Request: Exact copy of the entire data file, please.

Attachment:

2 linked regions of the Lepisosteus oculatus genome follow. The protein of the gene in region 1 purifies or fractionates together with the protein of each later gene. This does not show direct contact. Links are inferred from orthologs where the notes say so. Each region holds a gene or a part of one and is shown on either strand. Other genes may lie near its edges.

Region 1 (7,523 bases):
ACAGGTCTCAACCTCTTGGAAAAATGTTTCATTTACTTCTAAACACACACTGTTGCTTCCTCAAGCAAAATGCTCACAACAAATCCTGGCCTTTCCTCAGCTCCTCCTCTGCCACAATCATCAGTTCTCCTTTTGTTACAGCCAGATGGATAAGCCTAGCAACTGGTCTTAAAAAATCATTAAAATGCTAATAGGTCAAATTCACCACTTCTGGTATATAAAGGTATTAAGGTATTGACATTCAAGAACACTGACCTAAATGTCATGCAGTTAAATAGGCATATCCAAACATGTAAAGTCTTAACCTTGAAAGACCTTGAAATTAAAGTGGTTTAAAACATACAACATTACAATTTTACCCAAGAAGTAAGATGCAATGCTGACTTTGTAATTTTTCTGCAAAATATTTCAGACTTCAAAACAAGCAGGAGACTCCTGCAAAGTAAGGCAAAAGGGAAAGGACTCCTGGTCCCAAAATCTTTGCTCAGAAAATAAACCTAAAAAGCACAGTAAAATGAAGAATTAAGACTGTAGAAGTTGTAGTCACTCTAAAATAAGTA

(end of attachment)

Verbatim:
2 linked regions of the Lepisosteus oculatus genome follow. The protein of the gene in region 1 purifies or fractionates together with the protein of each later gene. This does not show direct contact. Links are inferred from orthologs where the notes say so. Each region holds a gene or a part of one and is shown on either strand. Other genes may lie near its edges.

Region 1 (7,523 bases):
ACAGGTCTCAACCTCTTGGAAAAATGTTTCATTTACTTCTAAACACACACTGTTGCTTCCTCAAGCAAAATGCTCACAACAAATCCTGGCCTTTCCTCAGCTCCTCCTCTGCCACAATCATCAGTTCTCCTTTTGTTACAGCCAGATGGATAAGCCTAGCAACTGGTCTTAAAAAATCATTAAAATGCTAATAGGTCAAATTCACCACTTCTGGTATATAAAGGTATTAAGGTATTGACATTCAAGAACACTGACCTAAATGTCATGCAGTTAAATAGGCATATCCAAACATGTAAAGTCTTAACCTTGAAAGACCTTGAAATTAAAGTGGTTTAAAACATACAACATTACAATTTTACCCAAGAAGTAAGATGCAATGCTGACTTTGTAATTTTTCTGCAAAATATTTCAGACTTCAAAACAAGCAGGAGACTCCTGCAAAGTAAGGCAAAAGGGAAAGGACTCCTGGTCCCAAAATCTTTGCTCAGAAAATAAACCTAAAAAGCACAGTAAAATGAAGAATTAAGACTGTAGAAGTTGTAGTCACTCTAAAATAAGTA